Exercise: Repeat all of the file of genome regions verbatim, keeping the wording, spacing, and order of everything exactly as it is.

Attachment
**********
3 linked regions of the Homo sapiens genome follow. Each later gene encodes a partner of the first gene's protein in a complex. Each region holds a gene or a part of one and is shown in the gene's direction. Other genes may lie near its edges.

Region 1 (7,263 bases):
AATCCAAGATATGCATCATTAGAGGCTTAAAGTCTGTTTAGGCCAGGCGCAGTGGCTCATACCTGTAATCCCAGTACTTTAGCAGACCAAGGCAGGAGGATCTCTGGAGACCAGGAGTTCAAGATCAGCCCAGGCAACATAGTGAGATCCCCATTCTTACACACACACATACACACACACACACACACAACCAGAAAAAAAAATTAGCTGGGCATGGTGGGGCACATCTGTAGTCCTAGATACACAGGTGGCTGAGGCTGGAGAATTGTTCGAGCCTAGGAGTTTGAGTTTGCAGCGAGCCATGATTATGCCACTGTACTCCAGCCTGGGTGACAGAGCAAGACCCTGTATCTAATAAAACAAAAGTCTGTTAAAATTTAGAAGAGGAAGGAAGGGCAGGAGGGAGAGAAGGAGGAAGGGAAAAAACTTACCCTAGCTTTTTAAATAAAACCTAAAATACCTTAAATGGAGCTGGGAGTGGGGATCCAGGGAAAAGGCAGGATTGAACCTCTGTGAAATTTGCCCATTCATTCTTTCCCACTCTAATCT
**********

3 linked regions of the Homo sapiens genome follow. Each later gene encodes a partner of the first gene's protein in a complex. Each region holds a gene or a part of one and is shown in the gene's direction. Other genes may lie near its edges.

Region 1 (7,263 bases):
AATCCAAGATATGCATCATTAGAGGCTTAAAGTCTGTTTAGGCCAGGCGCAGTGGCTCATACCTGTAATCCCAGTACTTTAGCAGACCAAGGCAGGAGGATCTCTGGAGACCAGGAGTTCAAGATCAGCCCAGGCAACATAGTGAGATCCCCATTCTTACACACACACATACACACACACACACACACAACCAGAAAAAAAAATTAGCTGGGCATGGTGGGGCACATCTGTAGTCCTAGATACACAGGTGGCTGAGGCTGGAGAATTGTTCGAGCCTAGGAGTTTGAGTTTGCAGCGAGCCATGATTATGCCACTGTACTCCAGCCTGGGTGACAGAGCAAGACCCTGTATCTAATAAAACAAAAGTCTGTTAAAATTTAGAAGAGGAAGGAAGGGCAGGAGGGAGAGAAGGAGGAAGGGAAAAAACTTACCCTAGCTTTTTAAATAAAACCTAAAATACCTTAAATGGAGCTGGGAGTGGGGATCCAGGGAAAAGGCAGGATTGAACCTCTGTGAAATTTGCCCATTCATTCTTTCCCACTCTAATCT